How to Make a DIY Flower Press to Dry Flowers

This post may contain affiliate links.

Pressing Flowers DIY Press

Pressing Flowers for Crafts

I have such mixed feelings about fall. I am usually bushed and ready for winter’s hibernation. The outside plants and gardens are being put to bed and I can take a rest from trying to take care of both the inside and outside work at the same time.

Fall is a time to put away and harvest, but what about the things we can’t freeze or can? Every year I look at my patches of flowers, still bravely blooming in the face of impending doom, and want to capture them in some way.

My husband had the perfect solution a few years ago and designed a flower press for me. While I’d like to say I am actively pressing flowers for winter crafts all season long, it seems instead that I only remember to do this during harvest time. I’m sharing his design with you, but I advise you to make more than one if you are like me. At this time of year I need several going at once to capture all that fall has to offer. In the winter, there are so many beautiful crafts I can do by myself or with the kids to use this bounty!

How to Make a Plant Press Using Cutting Boards

Time is always of the essence, so going to the local store and buying two matching cutting boards was a quick choice. You can pick the size of the board to meet your needs. We selected ones with handles so that it can be carried around the farm or on trips. With materials in hand, this project took us about 15 minutes to complete and is much more cost-effective than flower presses you can buy on the internet.

Tools and Supplies


  1. Drill holes in the four corners of one of the cutting boards. Use that board as the template to make matching holes in the second board (clamp with wood clamps for ease). To minimize wiggling/twisting, the holes should be just big enough to force your bolts through.
  2. Cut cardboard and blotting paper into a stack of rectangles that will just fit inside the bolt holes on your cutting boards.
  3. Put your bolts through the bottom cutting board and stack in your cut cardboard and paper.  Place second cutting board on top and tighten down with the wing nuts. You’re ready to go in search of flowers!

To Use

  1. Take off the wing nuts and top cutting board to begin layering flowers.
  2. Start by laying a sheet of cardboard on the bottom board and place as many flowers as you can fit in between two sheets of blotting paper. Add a square of cardboard to complete the first layer.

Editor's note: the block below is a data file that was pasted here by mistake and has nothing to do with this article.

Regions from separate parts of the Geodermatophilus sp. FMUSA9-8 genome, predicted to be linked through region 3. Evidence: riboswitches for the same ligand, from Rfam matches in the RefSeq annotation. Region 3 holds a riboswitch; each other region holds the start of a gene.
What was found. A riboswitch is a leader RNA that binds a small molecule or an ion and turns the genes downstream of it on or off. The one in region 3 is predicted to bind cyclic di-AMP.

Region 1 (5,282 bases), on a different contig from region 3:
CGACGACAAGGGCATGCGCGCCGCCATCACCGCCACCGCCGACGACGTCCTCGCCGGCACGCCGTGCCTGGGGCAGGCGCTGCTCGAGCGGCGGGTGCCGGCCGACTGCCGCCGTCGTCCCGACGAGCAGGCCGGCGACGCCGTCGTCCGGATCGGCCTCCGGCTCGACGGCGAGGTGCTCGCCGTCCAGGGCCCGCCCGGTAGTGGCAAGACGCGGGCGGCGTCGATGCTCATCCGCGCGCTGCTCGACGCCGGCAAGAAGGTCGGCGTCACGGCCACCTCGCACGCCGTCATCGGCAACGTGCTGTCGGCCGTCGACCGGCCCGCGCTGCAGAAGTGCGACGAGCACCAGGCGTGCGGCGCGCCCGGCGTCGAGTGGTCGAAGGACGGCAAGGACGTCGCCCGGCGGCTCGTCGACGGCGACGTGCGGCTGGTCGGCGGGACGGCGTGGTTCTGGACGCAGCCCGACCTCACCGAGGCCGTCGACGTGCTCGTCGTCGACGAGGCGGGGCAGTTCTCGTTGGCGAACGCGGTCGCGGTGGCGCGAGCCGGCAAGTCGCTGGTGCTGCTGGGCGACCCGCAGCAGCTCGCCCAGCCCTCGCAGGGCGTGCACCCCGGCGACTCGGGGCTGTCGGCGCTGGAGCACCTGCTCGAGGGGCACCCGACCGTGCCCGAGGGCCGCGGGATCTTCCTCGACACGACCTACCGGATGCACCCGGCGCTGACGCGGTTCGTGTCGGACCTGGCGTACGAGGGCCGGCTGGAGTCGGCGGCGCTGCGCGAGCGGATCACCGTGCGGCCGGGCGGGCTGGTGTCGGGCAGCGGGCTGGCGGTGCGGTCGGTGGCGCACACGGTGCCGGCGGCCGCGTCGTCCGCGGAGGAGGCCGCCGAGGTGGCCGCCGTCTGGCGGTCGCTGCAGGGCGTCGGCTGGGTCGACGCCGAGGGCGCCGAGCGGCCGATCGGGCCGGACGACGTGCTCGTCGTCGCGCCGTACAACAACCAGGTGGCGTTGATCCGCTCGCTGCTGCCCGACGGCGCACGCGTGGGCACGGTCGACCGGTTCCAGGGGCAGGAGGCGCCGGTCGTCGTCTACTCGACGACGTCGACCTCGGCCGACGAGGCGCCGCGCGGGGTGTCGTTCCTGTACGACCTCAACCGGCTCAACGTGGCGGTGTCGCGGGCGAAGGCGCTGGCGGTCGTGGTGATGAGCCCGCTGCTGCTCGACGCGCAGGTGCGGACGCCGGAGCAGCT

3. Keep adding layers to press as many flowers as your bolt length will allow.
  4. When finished, put on the top cutting board and tighten down with the wing nuts to press. Place your flower press in a dry ventilated place and wait for success.

Do you love pressing flowers? Have you ever made your own flower press? Share your experience with us!


About Dawn Combs

Dawn is a wife, mother, farmer, author, ethnobotanist, professional speaker, and educator. She has over 20 years of ethnobotanical experience, is a certified herbalist, and has a B.A. in Botany and Humanities/Classics. Dawn is co-owner of Mockingbird Meadows Farm. Her books include Conceiving Healthy Babies and Heal Local.

PAID ENDORSEMENT DISCLOSURE: In order for us to support our website activities, we may receive monetary compensation or other types of remuneration for our endorsement, recommendation, testimonial and/or link to any products or services from this website.

DISCLAIMER: Information on DIY Natural™ is not reviewed or endorsed by the FDA and is NOT intended to be substituted for the advice of your health care professional. If you rely solely upon this advice you do so at your own risk. Read full Disclaimer & Disclosure statements here.


  1. annie says

    I think this is a great idea. Thank you for providing a do-it-yourself version of something that can be very expensive to buy.

    However, internet articles usually have great pictures and/or videos of whatever they are about. I’m a visual learner and I really appreciate pictures and videos, but there are none with this article.

    Can you add pictures and videos here (as well as future articles)? What does the finished product look like? What does the flower press look like when you’re adding flowers? I *think* I know from reading the article, but pictures really do help solidify the written information!